A Diamond in the Ceiling

 John Hill,  Thomas Geuder
16. November 2018
Photo: Gordon Welters
The Staatsoper Unter den Linden (State Opera House) in Berlin traces its origins to 1742, though the building was rebuilt following a fire in the 1840s and bombing in World War II. Although the latest renovation maintains the building's historical architecture, at its heart is an innovative ceramic shell that plays a part in the auditorium's greatly improved acoustics.
Project: Staatsoper Unter den Linden, 2017
Location: Berlin, Germany
Client: Berlin Senate Department for Urban Development and the Environment
Architecthg merz
Structural Design, Materials and Testing ConceptKnippers Helbig Advanced Engineering
Project Team: Jan Knippers, Matthias Oppe, Florian Scheible, Laurent Giampellegrini 
Manufacturer: Fiber-Tech Construction GmbH 
Product: Glass fiber reinforced phosphate ceramics (CBPC)
Materials Research: Institute for Building Structures and Design (ITKE), University Stuttgart
Materials Testing: Materials Testing Institute (MPA), University of Stuttgart
The design team decided to raise the ceiling of the original hall four meters - the additional space gained is now used as a reverberation gallery. (Photo: Gordon Welters)
The rehabilitation of the Staatsoper Unter den Linden took eight long years, sometimes accompanied by heated political debates and controversial cultural discussions. In the end, the city has received an opera house whose changes are barely visible despite the complexity of the task that involved, per hg merz, "enhancing the visitor’s comfort, optimizing the visitor guiding system, easing stage operating processes and improving the acoustics." With the building listed, preservation was a strong concern, but so was the auditorium, which dated to the 1950s (it was designed by architect Richard Paulick) and had noticeably poor acoustics. General music director Daniel Barenboim wanted to greatly improve sound in the auditorium, which had a very low, unfavorable spatial resonance and had required the use of an electronic reverberation extension system since the 1990s.
The space gained by the lift was also used for additional equipment, such as lighting. (Photo: Gordon Welters)
Thus Prof. HG Merz, who led the general refurbishment starting in 2009, put a special solution on the table: Without changing the building from the outside or impacting the auditorium's appearance greatly, the ceiling should be raised about four meters. As a result, an additional volume of around 3,000 m³ would be generated, enough to increase the reverberation time from 1.1 seconds to 1.6 seconds. The large cavity, which thereafter has functioned as a reverberation gallery, is defined by a curved surface with a filigree diamond pattern.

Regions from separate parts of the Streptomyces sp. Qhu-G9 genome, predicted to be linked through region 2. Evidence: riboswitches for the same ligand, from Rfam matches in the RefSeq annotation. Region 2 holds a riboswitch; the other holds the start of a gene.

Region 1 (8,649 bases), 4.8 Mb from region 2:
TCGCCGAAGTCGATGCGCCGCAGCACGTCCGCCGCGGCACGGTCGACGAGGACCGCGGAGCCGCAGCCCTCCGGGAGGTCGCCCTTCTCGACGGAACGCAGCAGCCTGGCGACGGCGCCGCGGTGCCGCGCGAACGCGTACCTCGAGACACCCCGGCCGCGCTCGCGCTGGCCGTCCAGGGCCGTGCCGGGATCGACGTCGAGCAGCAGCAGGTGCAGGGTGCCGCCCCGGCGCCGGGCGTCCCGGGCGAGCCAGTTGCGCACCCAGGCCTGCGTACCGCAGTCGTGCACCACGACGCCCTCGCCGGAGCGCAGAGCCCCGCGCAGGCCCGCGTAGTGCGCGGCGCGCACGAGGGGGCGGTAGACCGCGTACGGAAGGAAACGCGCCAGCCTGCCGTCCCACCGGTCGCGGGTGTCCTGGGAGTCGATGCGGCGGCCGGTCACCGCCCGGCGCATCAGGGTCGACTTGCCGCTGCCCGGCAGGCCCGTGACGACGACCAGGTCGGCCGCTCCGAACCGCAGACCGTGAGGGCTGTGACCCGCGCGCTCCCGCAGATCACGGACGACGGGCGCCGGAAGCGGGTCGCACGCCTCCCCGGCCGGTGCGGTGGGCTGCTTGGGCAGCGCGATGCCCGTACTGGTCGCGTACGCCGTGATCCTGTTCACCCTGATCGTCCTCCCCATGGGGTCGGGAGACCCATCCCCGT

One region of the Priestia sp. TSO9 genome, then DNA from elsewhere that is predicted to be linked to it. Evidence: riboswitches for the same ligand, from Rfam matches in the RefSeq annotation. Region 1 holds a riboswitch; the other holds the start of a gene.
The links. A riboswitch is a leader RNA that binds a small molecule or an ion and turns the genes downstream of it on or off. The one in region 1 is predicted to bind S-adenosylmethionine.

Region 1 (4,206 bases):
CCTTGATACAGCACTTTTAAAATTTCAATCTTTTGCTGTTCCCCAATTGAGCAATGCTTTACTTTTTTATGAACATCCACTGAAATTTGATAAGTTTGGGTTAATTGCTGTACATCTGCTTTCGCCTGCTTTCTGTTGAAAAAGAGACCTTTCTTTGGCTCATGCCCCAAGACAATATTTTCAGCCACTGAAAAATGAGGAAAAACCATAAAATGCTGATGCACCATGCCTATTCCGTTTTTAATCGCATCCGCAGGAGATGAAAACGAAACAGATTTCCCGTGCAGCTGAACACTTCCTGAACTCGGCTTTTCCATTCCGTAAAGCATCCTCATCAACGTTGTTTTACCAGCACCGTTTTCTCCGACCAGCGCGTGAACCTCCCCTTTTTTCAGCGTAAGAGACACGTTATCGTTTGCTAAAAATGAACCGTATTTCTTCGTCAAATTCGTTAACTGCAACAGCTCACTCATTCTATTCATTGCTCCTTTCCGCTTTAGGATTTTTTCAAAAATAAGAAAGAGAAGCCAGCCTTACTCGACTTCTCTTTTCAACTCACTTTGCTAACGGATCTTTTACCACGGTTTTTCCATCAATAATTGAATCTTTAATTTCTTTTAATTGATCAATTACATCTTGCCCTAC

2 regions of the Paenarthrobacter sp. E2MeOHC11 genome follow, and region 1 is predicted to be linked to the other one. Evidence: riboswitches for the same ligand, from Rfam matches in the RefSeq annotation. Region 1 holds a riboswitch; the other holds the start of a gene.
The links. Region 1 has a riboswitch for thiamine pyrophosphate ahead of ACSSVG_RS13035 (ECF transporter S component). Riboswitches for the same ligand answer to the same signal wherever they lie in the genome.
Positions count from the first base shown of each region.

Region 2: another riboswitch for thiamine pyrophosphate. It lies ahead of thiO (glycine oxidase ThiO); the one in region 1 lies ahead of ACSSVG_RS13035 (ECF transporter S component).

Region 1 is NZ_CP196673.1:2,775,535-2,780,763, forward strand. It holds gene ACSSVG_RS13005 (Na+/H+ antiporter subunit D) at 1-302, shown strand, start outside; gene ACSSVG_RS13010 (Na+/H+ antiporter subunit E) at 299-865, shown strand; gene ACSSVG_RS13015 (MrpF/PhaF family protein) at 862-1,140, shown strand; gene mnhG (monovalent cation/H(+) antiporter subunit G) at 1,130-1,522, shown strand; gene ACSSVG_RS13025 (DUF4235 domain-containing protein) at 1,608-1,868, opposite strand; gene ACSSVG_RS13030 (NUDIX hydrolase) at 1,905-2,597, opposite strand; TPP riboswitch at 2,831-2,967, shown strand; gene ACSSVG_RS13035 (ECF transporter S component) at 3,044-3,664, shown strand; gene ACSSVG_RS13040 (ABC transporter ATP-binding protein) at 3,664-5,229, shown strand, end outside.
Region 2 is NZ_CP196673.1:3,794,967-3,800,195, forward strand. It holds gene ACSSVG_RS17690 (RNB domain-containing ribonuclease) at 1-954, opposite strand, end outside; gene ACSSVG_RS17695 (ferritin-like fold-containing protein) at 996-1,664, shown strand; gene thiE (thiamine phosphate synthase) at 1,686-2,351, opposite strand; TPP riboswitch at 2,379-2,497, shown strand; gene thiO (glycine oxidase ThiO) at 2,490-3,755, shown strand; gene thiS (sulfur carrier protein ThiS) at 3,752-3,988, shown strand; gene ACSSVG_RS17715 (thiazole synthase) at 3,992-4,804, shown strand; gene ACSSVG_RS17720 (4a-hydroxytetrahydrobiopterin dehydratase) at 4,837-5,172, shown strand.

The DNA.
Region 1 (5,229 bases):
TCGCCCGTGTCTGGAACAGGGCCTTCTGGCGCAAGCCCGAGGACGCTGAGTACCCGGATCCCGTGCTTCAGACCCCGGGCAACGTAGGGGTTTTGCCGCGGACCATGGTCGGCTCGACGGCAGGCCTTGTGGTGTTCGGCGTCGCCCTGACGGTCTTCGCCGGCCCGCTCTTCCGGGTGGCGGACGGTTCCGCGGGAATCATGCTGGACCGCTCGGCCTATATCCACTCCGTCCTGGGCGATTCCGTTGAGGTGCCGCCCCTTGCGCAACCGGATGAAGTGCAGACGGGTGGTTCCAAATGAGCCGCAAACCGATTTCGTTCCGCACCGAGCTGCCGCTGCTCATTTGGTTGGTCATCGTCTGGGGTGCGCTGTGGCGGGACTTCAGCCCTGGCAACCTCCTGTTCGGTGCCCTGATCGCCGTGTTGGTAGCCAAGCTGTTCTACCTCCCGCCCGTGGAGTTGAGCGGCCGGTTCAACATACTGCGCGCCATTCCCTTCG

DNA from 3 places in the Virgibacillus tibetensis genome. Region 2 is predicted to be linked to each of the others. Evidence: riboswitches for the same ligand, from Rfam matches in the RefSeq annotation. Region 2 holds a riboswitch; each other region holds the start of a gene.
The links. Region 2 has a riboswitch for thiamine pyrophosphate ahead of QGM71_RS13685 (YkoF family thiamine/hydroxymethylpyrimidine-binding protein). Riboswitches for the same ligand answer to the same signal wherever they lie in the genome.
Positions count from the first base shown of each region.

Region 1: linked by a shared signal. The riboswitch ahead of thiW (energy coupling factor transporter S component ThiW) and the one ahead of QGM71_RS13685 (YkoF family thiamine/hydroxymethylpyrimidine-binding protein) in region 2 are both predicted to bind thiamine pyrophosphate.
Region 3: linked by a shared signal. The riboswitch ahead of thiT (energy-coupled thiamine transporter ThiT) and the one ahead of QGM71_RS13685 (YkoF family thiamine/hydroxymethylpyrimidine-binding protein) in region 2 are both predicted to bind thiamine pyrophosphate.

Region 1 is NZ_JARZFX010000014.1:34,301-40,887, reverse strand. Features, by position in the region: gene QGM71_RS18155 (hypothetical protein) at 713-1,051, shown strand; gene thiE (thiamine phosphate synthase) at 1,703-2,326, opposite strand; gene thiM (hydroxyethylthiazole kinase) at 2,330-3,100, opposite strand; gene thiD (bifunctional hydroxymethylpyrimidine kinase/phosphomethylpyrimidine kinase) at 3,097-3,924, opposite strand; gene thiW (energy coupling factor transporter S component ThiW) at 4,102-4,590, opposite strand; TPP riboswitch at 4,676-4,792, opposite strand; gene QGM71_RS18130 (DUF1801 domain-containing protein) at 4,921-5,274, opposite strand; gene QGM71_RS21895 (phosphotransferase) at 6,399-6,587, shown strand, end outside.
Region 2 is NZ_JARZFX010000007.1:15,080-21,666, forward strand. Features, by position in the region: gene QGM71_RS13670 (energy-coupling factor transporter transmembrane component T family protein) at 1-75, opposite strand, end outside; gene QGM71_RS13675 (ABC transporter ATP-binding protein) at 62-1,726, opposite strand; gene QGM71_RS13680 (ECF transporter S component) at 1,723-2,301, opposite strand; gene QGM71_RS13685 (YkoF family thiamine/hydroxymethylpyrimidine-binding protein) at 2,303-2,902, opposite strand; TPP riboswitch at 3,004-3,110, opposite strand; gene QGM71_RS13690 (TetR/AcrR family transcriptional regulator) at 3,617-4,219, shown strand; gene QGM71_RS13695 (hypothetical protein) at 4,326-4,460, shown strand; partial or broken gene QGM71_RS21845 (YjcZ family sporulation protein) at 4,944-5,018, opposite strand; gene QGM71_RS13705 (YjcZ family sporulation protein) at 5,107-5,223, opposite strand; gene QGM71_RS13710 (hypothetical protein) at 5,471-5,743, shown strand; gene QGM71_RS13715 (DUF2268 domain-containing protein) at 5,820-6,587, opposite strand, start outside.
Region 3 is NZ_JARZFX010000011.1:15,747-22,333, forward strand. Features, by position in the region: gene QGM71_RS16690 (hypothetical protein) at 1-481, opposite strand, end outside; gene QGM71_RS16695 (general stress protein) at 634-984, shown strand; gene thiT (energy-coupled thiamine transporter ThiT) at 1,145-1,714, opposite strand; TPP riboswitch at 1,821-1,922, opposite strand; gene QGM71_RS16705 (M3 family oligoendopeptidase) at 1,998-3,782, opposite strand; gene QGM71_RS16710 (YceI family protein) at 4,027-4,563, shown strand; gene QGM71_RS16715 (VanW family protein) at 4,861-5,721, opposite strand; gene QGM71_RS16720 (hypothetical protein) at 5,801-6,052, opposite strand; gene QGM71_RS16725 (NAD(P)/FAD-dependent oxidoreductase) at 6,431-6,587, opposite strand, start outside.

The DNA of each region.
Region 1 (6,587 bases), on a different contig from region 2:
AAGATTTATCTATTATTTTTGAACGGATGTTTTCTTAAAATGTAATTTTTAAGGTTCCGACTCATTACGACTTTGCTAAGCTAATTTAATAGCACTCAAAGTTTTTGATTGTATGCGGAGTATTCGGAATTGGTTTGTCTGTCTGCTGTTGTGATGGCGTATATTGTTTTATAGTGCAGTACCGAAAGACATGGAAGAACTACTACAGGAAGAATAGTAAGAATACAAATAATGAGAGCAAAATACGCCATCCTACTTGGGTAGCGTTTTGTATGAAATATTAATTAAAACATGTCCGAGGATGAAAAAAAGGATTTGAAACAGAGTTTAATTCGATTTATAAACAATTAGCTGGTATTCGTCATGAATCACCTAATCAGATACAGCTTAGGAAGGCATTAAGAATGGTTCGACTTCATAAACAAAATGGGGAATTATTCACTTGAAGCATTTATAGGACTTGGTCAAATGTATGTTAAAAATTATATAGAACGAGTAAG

The sound-transparent rhomboid structure closes the gap between the upper tier and the hall ceiling caused by the raising of the latter. (Photo: Gordon Welters)
The engineers at Knippers Helbig broke new ground with the production of the diamond pattern, made from glass-fiber-reinforced phosphate ceramics (CBPC). The organic form of approximately 250 square meters was made off site through a casting process. The material meets the project's stringent fire protection requirements, it can be easily integrated into the existing architectural language, and it is also characterized by a high ratio of strength to dead weight. However, similar to concrete, the material's tensile strength is low compared to its compressive strength. Therefore, the phosphate ceramics were reinforced with long and short glass fibers: continuous strands of so-called "textured rovings" laminated into the ceramic mass. Additionally, short fibers were integrated into the surface to ensure a crack-free appearance. Since CBPC's mechanical properties had not been investigated before, research and testing was carried out at the University of Stuttgart's Institute for Building Structures and Design (ITKE) and Materials Testing Institute (MPS).
Rooms such as the Apollosaal at the Staatsoper Unter den Linden were important sources of inspiration for the designers. (Image: Marcus Ebener / Staatsoper Unter den Linden)
The resulting shell structure consists of thirteen spherically curved elements that are joined with brass profiles. The engineers were able to optimize the individual elements to such an extent that only five different geometries were needed (A-E in drawing below). The rigid polyurethane foam molds were CNC milled using a five-axis gantry robot, determined by data from the parametrically generated 3D models. The ceramics and fibers were then introduced into the finished molds. All this was implemented by Fiber-Tech Construction from Chemnitz, which developed production processes specifically for this project. All together, the team of hg merz, Knippers Helbig and Fiber-Tech managed to write another chapter in the ever-changing architectural history of the Staatsoper Unter den Linden.
Thirteen two-part segments were needed to provide the reverberation gallery with the rhomboid structure integrated into the historic hall. (Drawing: Knippers Helbig; Photo: Marcus Ebener)
Production involved a five-axis gantry robot that milled the molds in rigid polyurethane foam. (Photo: Knippers Helbig)
The geometry was optimized to reduce the individual elements to five geometries: A-E. (Photo: Fiber-Tech)
Continuous strands of so-called "textured rovings" were laminated over several layers of ceramics in accordance with the intersecting diamond diagonals. (Photo: Fiber-Tech)
The shell elements were delivered by means of a crane through an opening in the roof. (Image: Fiber-Tech Construcion GmbH)
Since the end of 2017, the Staatsoper Unter den Linden has been a shining presence in the historic heart of Berlin. (Photo: Marcus Ebener)

A version of this article originally appeared as "Nachhal(l)tig" on German-Architects.

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